Those flights took their toll throughout Stone Temple Pilots’ first run, though. In 1995, he was arrested in Pasadena when police caught him with cocaine and heroin. He checked in to rehab soon thereafter. That would prove a pattern.

Weiland got his start as a rocker in Southern California — and met future Stone Temple Pilots bassist Robert DeLeo at a Black Flag show in Long Beach. Though known for harnessing hardened energy to create commercially palatable rock, Stone Temple Pilots gigged early shows at underground Hollywood spots such as Club Lingerie and the Whisky a Go-Go.

Released by Atlantic Records, Stone Temple Pilots’ 1992 debut album, Core, came out a year after Nirvana’s Nevermind had rewritten the rules for commercial rock music. Where once Los Angeles was teeming with pop metal bands, a darker sound had hit, and Stone Temple Pilots entered with heavy chords and grim themes.

Like kindred spirits Alice in Chains, Soundgarden and Pearl Jam, Stone Temple Pilots preferred slow-tempoed incantations to the quick, hook-heavy hair metal of Motley Crue or the more structurally gymnastic Metallica.

Weiland didn’t flinch in his lyrics to “Interstate Love Song,” from the chart-topping album “Purple”: “Breathing is the hardest thing to do/ With all I’ve said and all that’s dead for you/ you lied — good bye.”

Wrote the singer of the band’s early success in “Not Dead … ”: “We were ecstatic, but we were also dead serious about crafting and playing the kind of self-reflective rock that we respected. We weren’t going to do crap; and we weren’t going to be imitators. We thought we had an original voice, original stories, and an original sound.”

Core has sold more than 8 million copies.

“I was shell-shocked when the first album took off,” Weiland told the Times’ Lorraine Ali in 1994. “It was pompous to assume we were gonna be big stars, but I must have known something would happen because I didn’t have a plan B.”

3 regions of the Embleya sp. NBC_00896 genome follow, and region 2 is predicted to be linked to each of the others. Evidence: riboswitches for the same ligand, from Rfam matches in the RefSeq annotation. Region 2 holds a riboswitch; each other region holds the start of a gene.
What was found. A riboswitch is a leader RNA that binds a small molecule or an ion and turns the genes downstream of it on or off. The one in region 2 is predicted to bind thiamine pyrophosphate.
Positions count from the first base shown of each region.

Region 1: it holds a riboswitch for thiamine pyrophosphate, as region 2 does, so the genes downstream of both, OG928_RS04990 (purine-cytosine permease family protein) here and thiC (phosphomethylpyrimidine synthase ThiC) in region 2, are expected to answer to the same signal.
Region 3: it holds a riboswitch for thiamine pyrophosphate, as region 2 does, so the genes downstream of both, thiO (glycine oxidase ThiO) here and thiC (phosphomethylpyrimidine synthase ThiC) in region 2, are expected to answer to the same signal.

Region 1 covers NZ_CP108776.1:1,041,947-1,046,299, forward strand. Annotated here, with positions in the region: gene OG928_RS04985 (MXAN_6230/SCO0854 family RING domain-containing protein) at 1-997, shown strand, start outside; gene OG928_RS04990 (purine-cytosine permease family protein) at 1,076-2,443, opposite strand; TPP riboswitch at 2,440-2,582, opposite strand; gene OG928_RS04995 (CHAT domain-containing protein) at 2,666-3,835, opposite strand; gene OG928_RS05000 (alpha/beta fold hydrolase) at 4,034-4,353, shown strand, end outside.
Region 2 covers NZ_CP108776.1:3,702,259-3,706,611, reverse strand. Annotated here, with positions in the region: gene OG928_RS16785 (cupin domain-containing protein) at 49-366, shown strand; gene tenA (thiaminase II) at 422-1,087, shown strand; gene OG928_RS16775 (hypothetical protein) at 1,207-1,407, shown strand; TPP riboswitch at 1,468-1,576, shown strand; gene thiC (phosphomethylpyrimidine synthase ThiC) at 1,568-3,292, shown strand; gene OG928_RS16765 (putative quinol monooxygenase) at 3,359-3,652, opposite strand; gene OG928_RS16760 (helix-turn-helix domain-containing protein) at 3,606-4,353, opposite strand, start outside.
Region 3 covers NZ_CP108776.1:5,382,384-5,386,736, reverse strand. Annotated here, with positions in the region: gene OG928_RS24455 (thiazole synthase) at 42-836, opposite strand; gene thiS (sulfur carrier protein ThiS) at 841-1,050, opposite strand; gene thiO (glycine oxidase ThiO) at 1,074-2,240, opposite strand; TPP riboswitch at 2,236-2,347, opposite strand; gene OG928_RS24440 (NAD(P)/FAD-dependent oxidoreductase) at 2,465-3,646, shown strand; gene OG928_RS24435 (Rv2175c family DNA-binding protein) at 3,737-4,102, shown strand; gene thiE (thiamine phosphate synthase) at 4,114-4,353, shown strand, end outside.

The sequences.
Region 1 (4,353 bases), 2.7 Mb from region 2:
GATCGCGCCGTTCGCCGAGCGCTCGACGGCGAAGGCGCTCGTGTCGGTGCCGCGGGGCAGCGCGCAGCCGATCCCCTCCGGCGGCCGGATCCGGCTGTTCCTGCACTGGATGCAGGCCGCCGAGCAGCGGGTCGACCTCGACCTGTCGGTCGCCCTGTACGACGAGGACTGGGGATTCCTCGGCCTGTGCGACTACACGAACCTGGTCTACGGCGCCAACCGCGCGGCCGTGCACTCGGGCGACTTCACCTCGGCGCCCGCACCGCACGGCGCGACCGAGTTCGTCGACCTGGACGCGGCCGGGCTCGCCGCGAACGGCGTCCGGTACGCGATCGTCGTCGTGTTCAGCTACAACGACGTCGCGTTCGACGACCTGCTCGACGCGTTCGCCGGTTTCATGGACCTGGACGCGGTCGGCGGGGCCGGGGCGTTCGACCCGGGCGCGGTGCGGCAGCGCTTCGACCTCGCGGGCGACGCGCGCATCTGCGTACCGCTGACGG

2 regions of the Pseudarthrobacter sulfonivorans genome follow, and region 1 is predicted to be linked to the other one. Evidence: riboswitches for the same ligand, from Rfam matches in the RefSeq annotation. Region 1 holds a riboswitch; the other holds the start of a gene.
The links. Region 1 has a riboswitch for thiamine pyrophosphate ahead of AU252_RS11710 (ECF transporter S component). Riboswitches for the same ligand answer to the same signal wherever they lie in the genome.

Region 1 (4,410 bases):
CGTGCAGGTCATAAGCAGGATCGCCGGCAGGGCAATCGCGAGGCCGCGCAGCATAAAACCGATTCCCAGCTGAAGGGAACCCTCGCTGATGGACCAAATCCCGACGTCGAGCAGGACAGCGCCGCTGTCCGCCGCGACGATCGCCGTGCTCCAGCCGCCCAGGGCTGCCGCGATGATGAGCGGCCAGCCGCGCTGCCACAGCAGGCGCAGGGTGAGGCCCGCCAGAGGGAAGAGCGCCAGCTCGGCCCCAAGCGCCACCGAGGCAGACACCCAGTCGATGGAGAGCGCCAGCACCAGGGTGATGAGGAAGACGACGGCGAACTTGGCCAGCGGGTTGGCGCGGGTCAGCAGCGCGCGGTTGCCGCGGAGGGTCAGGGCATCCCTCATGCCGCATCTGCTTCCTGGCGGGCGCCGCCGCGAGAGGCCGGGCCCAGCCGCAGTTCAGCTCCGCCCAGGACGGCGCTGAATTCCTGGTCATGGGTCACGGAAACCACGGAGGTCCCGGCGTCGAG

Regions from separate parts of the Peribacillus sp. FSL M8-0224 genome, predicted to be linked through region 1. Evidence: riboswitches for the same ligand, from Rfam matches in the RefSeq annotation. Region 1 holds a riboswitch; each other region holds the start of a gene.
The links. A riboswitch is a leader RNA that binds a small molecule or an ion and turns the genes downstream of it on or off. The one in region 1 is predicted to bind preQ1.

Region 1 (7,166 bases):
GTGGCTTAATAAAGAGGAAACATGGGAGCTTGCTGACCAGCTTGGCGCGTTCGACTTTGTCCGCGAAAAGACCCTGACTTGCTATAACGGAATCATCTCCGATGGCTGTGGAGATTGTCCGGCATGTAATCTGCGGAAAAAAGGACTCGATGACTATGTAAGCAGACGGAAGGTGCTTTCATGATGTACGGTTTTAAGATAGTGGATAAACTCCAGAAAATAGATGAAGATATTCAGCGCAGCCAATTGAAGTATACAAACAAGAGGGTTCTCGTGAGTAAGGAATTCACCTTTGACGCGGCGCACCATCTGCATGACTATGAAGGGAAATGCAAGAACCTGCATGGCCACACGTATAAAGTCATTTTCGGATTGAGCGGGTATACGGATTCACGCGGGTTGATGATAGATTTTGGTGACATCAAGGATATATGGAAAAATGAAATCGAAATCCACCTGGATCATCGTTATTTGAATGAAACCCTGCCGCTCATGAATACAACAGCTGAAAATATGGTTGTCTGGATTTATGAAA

Turns out he did have another plan. The band made four more albums and toured arenas. But Weiland couldn’t outrun the rumors. With each landmark came questions about his sobriety.

After acrimoniously splitting with Stone Temple Pilots in 2002, former Guns N’ Roses members Slash, Duff McKagan and Matt Sorum invited him to join them on a post-Axl Rose project they were working on. Weiland said he was skeptical when he heard the demos — he thought they sounded too much like Bad Company. But playing onstage with them at an industry event, he said, he had second thoughts.

“These guys attacked rock and roll like a street gang,” he wrote of the band that became Velvet Revolver. “I liked their ferocity and balls-out commitment.”

Weiland joined the band, and the result was the multi-platinum Contraband. Velvet Revolver disbanded after their second album failed to make a commercial mark, a fact that Weiland seemed to acknowledge.

By the end of the run, he wrote, “Velvet Revolver was a manufactured product. For all our hits — ‘Fall to Pieces,’ ‘Slither,’ ‘Set Me Free’ — we came together out of necessity, not artistic purpose.”

As a creator, Weiland never truly recovered from that split. He reunited with his Stone Temple Pilot bandmates for a tour and album, but the second act didn’t go over as well. His solo material drew hard-core fans; his 2011 Christmas album is, well, certainly unique.

But by the end, Weiland was better known for his disease than for his art. A much-shared video of him and his band performing earlier in the year was notable for Weiland’s demeanor: barely present, foggy-eyed, lost. It’s tough to watch.

“I’m a tenacious drug addict,” he wrote with devastating clarity in “Not Dead …” “I give it up and I don’t give it up. I put it down and I pick it up. But I’m also a tenacious recoverer. I never quit trying to quit. That counts for something.”